distance, we still have to keep track of where all hashes are, and there
might be billions. This doesn't really solve our problem - we still need
$2^{32}/8$ bytes of memory for a bitmap of all hashes.
This however is where statistics come to our rescue. It turns out we don't
need to know the distance between two actual hashes. We simply need to
pick a point and see how close the closest hash is. Conventionally, this point
is at 0.
**In other words, the lowest hash value on its own gives us information
about the number of unique values in a list**.
In the bar above, if we find the first hash at around 430 million
($\pm2^{32}/10$), this tells us it is likely there are around 10 unique
entries in our list.
In this way, we only have to keep track of the lowest hash we have ever
seen, and we know the number of unique entries. Neat eh?
So why does this work? Intuitively, you can see that if you have only a few
unique hashes, it is pretty unlikely one of them is close to the chosen
point of 0:
**********************************************************************************
* +----------------------------------------------------------------------+ *
* | * * * | *
* +----------------------------------------------------------------------+ *
* 0 1 2 3 4 4.3 *
* billion *
**********************************************************************************
But if we have a ton of points, it is far more likely that a lower hash will
appear:
**********************************************************************************
* +----------------------------------------------------------------------+ *
* | * * * * * * * * * ** ** * * *** * * * * * * ** | *
* +----------------------------------------------------------------------+ *
* 0 1 2 3 4 4.3 *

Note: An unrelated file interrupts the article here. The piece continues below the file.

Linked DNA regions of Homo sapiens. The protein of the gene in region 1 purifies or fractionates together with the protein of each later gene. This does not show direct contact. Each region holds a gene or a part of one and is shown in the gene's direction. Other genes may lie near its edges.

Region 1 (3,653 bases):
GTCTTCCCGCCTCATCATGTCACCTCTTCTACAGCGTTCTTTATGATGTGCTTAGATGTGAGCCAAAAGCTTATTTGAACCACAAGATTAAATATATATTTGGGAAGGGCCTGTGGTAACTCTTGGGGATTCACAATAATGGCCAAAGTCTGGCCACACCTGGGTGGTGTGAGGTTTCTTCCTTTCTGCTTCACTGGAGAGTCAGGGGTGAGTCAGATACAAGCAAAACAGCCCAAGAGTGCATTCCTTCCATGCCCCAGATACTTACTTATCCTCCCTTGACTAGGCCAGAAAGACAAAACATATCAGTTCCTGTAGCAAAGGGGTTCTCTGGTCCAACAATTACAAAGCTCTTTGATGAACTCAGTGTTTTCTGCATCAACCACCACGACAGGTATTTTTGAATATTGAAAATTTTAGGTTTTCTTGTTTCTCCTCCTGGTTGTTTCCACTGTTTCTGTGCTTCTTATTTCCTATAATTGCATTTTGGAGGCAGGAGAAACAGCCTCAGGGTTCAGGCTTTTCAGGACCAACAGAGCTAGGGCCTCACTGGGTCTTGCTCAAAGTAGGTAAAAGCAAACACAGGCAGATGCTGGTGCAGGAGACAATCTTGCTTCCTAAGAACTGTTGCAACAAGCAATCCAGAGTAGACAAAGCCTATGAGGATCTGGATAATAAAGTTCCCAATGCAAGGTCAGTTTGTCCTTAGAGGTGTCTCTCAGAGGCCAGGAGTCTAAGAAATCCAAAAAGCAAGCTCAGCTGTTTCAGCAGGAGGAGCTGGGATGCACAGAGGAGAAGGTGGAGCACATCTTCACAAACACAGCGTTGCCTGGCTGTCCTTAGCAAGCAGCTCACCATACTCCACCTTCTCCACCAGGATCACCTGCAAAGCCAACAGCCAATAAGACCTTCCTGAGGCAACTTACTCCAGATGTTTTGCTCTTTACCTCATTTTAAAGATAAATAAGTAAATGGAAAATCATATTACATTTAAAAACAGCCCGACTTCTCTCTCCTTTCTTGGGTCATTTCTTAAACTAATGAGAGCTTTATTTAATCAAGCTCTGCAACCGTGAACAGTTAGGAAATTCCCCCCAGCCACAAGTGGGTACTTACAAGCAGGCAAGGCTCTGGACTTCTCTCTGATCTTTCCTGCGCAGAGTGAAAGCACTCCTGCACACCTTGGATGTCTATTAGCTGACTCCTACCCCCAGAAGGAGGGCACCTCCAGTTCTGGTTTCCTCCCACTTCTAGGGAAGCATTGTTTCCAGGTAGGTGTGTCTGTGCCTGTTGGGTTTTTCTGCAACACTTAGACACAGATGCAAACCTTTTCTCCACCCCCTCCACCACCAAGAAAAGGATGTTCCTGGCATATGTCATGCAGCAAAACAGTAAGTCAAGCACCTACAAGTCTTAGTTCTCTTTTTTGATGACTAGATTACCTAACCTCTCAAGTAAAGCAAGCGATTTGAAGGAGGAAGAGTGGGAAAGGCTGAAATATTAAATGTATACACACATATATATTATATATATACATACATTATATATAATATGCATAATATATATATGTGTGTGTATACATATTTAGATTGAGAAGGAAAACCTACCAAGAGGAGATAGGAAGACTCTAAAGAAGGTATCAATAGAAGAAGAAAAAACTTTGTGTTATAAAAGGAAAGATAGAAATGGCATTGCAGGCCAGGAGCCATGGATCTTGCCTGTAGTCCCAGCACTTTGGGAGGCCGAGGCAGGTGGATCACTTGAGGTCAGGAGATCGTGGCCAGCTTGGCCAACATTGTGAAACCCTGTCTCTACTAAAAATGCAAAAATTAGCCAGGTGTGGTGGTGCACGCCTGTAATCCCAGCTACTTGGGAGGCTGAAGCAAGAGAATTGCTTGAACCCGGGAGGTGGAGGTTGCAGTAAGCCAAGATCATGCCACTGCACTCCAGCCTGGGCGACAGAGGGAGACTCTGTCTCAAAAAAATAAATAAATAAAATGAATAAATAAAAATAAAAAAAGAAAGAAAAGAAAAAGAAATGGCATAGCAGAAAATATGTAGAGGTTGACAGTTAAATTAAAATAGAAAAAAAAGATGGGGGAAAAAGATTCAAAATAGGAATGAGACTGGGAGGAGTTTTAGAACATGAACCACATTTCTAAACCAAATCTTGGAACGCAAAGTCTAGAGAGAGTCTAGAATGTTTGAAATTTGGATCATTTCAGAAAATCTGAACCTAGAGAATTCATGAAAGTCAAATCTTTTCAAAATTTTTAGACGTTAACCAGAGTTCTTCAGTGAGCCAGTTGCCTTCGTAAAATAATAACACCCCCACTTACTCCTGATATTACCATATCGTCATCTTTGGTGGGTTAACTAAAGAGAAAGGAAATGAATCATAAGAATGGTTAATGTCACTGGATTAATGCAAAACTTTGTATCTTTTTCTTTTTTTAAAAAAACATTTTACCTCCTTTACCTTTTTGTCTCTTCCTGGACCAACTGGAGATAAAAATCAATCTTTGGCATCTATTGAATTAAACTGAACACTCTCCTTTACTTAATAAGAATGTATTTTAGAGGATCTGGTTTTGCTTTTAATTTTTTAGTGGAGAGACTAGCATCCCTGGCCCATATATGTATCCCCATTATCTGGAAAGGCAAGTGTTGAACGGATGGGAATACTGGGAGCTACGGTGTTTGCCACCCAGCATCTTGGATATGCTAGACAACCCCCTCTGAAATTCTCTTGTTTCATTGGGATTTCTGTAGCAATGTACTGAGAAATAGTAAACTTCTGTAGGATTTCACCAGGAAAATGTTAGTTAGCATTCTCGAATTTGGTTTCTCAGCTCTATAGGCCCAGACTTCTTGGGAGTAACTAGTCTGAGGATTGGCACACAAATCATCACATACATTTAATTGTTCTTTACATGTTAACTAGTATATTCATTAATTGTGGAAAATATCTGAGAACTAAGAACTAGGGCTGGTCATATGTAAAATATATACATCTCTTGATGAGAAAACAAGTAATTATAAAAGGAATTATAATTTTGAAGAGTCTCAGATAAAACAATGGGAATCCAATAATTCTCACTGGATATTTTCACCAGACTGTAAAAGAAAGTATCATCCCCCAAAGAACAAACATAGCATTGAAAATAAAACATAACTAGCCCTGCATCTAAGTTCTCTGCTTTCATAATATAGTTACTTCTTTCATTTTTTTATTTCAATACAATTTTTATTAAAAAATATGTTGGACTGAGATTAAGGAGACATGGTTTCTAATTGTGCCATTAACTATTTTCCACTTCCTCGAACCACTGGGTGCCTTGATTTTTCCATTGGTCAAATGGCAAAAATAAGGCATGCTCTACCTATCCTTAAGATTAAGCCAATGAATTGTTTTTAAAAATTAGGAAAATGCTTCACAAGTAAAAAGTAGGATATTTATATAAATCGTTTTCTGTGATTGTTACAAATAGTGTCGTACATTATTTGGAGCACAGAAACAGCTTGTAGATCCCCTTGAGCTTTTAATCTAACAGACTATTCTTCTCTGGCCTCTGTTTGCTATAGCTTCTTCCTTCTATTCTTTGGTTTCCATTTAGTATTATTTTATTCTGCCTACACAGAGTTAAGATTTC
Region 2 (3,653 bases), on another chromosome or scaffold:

* billion *
**********************************************************************************
Now - there is a pretty large element of chance in this estimate, so actual
HyperLogLog doesn't look at just 1 hash value, but at many of them. If you
expect up to 1 billion unique values, one could split up the $2^{32}$ hash
space in 2048 subspaces, and only keep track of the lowest hash value in
each of them.
It also turns out that for this to work, we don't even need to store the
actual lowest hash we found - it suffices to store the leading number of
zeroes in binary representation. In other words, for the 2048 subspaces
example above, if we have two hashes with binary presentations
* `10000101111 01101001011100010101`
* `11111101001 00010110000100010101`
This is what this would look like, where we actually only store the last
column:
Bin (11 bits) | Lowest hash (21 bits) | Leading zeroes
--------------|------------------------|--------
.... | .... | ....
`10000101111` | `01101001011100010101` | `1`
`11111101001` | `00010110000100010101` | `3`
.... | .... | ....
To get the number of unique entries, determine the *harmonic mean* of all
those lowest hash values, and out comes a pretty precise estimate ($\pm2\%$)
of how many unique values there are in your list.